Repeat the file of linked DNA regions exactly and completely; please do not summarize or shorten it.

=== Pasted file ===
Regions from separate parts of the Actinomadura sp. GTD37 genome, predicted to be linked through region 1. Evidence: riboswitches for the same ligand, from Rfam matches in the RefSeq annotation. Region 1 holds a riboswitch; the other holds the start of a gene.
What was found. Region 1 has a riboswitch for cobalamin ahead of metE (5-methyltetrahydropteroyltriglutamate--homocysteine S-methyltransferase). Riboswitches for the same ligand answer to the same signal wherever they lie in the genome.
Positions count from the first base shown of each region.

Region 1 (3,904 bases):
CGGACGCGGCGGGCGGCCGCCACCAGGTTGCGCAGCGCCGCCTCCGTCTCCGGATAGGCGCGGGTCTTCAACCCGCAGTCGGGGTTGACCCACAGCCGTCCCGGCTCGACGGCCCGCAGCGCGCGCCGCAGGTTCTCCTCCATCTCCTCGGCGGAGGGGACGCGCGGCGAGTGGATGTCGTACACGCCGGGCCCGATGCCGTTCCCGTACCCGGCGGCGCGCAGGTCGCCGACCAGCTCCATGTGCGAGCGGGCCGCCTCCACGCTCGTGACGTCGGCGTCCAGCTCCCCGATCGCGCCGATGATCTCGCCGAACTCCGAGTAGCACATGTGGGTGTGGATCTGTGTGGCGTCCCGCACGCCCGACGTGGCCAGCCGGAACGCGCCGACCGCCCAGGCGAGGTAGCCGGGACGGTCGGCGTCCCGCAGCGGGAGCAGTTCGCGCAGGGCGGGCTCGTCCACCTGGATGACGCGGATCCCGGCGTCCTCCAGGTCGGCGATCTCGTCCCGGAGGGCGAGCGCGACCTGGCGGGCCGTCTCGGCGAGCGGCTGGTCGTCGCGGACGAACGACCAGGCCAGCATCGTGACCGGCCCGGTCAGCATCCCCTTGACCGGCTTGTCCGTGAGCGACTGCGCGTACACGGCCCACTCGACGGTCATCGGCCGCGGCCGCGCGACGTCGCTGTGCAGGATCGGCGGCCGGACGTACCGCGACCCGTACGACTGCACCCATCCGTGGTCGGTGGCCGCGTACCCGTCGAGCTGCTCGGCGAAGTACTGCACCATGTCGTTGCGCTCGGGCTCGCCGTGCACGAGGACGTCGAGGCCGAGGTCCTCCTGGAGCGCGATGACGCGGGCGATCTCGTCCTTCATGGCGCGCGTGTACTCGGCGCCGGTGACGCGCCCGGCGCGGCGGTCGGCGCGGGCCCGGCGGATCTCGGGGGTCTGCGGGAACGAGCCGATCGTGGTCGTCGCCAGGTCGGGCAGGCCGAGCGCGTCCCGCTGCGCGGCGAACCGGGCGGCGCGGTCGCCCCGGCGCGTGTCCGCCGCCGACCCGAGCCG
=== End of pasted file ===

Regions from separate parts of the Actinomadura sp. GTD37 genome, predicted to be linked through region 1. Evidence: riboswitches for the same ligand, from Rfam matches in the RefSeq annotation. Region 1 holds a riboswitch; the other holds the start of a gene.
What was found. Region 1 has a riboswitch for cobalamin ahead of metE (5-methyltetrahydropteroyltriglutamate--homocysteine S-methyltransferase). Riboswitches for the same ligand answer to the same signal wherever they lie in the genome.
Positions count from the first base shown of each region.

Region 1 (3,904 bases):
CGGACGCGGCGGGCGGCCGCCACCAGGTTGCGCAGCGCCGCCTCCGTCTCCGGATAGGCGCGGGTCTTCAACCCGCAGTCGGGGTTGACCCACAGCCGTCCCGGCTCGACGGCCCGCAGCGCGCGCCGCAGGTTCTCCTCCATCTCCTCGGCGGAGGGGACGCGCGGCGAGTGGATGTCGTACACGCCGGGCCCGATGCCGTTCCCGTACCCGGCGGCGCGCAGGTCGCCGACCAGCTCCATGTGCGAGCGGGCCGCCTCCACGCTCGTGACGTCGGCGTCCAGCTCCCCGATCGCGCCGATGATCTCGCCGAACTCCGAGTAGCACATGTGGGTGTGGATCTGTGTGGCGTCCCGCACGCCCGACGTGGCCAGCCGGAACGCGCCGACCGCCCAGGCGAGGTAGCCGGGACGGTCGGCGTCCCGCAGCGGGAGCAGTTCGCGCAGGGCGGGCTCGTCCACCTGGATGACGCGGATCCCGGCGTCCTCCAGGTCGGCGATCTCGTCCCGGAGGGCGAGCGCGACCTGGCGGGCCGTCTCGGCGAGCGGCTGGTCGTCGCGGACGAACGACCAGGCCAGCATCGTGACCGGCCCGGTCAGCATCCCCTTGACCGGCTTGTCCGTGAGCGACTGCGCGTACACGGCCCACTCGACGGTCATCGGCCGCGGCCGCGCGACGTCGCTGTGCAGGATCGGCGGCCGGACGTACCGCGACCCGTACGACTGCACCCATCCGTGGTCGGTGGCCGCGTACCCGTCGAGCTGCTCGGCGAAGTACTGCACCATGTCGTTGCGCTCGGGCTCGCCGTGCACGAGGACGTCGAGGCCGAGGTCCTCCTGGAGCGCGATGACGCGGGCGATCTCGTCCTTCATGGCGCGCGTGTACTCGGCGCCGGTGACGCGCCCGGCGCGGCGGTCGGCGCGGGCCCGGCGGATCTCGGGGGTCTGCGGGAACGAGCCGATCGTGGTCGTCGCCAGGTCGGGCAGGCCGAGCGCGTCCCGCTGCGCGGCGAACCGGGCGGCGCGGTCGCCCCGGCGCGTGTCCGCCGCCGACCCGAGCCG